Positive Atheism's Big List of
No-Frames Quotes Index
Load This File With Frames Index
Home to Positive Atheism
Continue with Alphabetically Sequenced Quotations
... star stuff contemplating star stuff ...
The method of science
is tried and true. It is not perfect, it's just the best we have. And to abandon it with its skeptical protocols is the pathway to a dark age.
For years I've been stressing with regard to UFOs that extraordinary claims require extraordinary evidence.
The cure for a fallacious argument is a better argument, not the suppression of ideas.
If you want to save your child from polio, you can pray or you can inoculate.
Not explaining science seems to me perverse. When you're in love, you want to tell the world.
If we crave some cosmic purpose, then let us find ourselves a worthy goal.
If we long to believe that the stars rise and set for us, that we are the reason there is a Universe, does science do us a disservice in deflating our conceits?
Modern science has been a voyage into the unknown, with a lesson in humility waiting at every stop. Many passengers would rather have stayed home.
We live on a hunk of rock and metal that circles a humdrum star that is one of 400 billion other stars that make up the Milky Way Galaxy which is one of billions of other galaxies which make up a universe which may be one of a very large number, perhaps an infinite number, of other universes. That is a perspective on human life and our culture that is well worth pondering.
The suppression of uncomfortable ideas may be common in religion or in politics, but it is not the path to knowledge, and there's no place for it in the endeavor of science. We do not know beforehand where fundamental insights will arise from about our mysterious and lovely solar system. The history of our study of our solar system shows us clearly that accepted and conventional ideas are often wrong, and that fundamental insights can arise from the most unexpected sources.
In science it often happens that scientists say, "You know that's a really good argument; my position is mistaken," and then they would actually change their minds and you never hear that old view from them again. They really do it. It doesn't happen as often as it should, because scientists are human and change is sometimes painful. But it happens every day. I cannot recall the last time something like that happened in politics or religion.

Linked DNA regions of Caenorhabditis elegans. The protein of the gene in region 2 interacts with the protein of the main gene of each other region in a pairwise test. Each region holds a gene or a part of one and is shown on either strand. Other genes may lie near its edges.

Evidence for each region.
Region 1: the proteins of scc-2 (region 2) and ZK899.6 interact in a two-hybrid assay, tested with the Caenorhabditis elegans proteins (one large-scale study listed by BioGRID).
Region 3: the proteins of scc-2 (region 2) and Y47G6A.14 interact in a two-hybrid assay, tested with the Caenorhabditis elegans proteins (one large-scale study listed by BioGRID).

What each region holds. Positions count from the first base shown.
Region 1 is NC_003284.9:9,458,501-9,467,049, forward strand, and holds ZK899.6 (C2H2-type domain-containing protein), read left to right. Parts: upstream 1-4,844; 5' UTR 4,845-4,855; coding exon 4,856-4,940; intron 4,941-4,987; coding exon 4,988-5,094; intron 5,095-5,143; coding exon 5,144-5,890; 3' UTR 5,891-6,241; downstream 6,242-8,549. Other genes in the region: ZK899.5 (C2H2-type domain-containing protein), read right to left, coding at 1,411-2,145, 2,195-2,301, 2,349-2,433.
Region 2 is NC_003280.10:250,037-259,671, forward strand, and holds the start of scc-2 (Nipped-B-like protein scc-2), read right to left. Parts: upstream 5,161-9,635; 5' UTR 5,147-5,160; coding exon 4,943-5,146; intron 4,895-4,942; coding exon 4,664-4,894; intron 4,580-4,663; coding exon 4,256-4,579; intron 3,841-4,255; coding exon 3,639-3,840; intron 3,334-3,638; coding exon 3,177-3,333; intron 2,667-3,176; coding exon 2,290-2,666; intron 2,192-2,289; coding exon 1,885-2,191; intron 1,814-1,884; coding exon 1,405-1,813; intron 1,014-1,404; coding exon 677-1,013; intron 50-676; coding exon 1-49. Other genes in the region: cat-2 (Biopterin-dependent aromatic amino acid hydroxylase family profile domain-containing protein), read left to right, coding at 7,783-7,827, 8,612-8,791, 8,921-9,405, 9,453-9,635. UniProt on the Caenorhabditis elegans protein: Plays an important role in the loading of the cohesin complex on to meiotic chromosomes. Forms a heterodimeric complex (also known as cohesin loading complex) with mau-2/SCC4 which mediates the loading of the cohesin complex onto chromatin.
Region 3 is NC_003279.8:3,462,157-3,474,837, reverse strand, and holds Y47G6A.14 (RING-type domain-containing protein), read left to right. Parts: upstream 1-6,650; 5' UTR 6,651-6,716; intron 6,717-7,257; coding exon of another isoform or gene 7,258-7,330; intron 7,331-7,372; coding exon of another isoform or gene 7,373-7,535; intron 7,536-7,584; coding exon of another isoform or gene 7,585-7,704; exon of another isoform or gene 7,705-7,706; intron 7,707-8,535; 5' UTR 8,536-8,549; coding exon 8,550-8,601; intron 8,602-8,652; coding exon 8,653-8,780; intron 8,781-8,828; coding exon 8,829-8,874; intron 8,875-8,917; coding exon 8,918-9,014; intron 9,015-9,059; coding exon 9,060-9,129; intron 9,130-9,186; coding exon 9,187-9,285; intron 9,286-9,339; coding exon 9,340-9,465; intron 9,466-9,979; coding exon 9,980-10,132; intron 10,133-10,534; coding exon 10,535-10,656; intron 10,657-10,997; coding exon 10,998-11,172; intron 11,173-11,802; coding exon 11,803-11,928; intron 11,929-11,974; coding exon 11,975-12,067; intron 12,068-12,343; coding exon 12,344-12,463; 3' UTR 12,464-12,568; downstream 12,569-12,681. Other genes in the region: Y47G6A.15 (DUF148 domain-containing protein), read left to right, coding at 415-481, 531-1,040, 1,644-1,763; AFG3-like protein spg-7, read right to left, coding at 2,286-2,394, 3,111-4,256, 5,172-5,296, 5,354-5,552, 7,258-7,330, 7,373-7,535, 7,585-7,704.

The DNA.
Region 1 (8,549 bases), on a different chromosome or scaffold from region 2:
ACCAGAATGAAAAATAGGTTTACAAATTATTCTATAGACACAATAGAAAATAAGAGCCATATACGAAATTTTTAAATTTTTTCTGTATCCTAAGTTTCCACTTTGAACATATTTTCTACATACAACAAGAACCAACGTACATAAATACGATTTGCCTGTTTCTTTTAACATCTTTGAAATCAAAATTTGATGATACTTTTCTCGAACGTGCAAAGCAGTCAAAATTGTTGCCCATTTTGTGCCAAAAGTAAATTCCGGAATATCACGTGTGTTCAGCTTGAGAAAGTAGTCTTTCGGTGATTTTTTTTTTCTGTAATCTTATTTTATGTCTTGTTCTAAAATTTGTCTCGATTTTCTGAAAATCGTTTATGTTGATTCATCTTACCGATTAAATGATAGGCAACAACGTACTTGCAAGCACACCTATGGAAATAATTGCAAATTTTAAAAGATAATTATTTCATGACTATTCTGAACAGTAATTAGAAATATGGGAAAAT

If some good evidence for life after death were announced, I'd be eager to examine it; but it would have to be real scientific data, not mere anecdote.... Better the hard truth, I say, than the comforting fantasy.
If we can't think for ourselves, if we're unwilling to question authority, then we're just putty in the hands of those in power. But if the citizens are educated and form their own opinions, then those in power work for us. In every country, we should be teaching our children the scientific method and the reasons for a Bill of Rights. With it comes a certain decency, humility and community spirit. In the demon-haunted world that we inhabit by virtue of being human, this may be all that stands between us and the enveloping darkness.
I would love to believe that when I die I will live again, that some thinking, feeling, remembering part of me will continue. But as much as I want to believe that, and despite the ancient and worldwide cultural traditions that assert an afterlife, I know of nothing to suggest that it is more than wishful thinking.
You can't convince a believer of anything; for their belief is not based on evidence, it's based on a deep seated need to believe.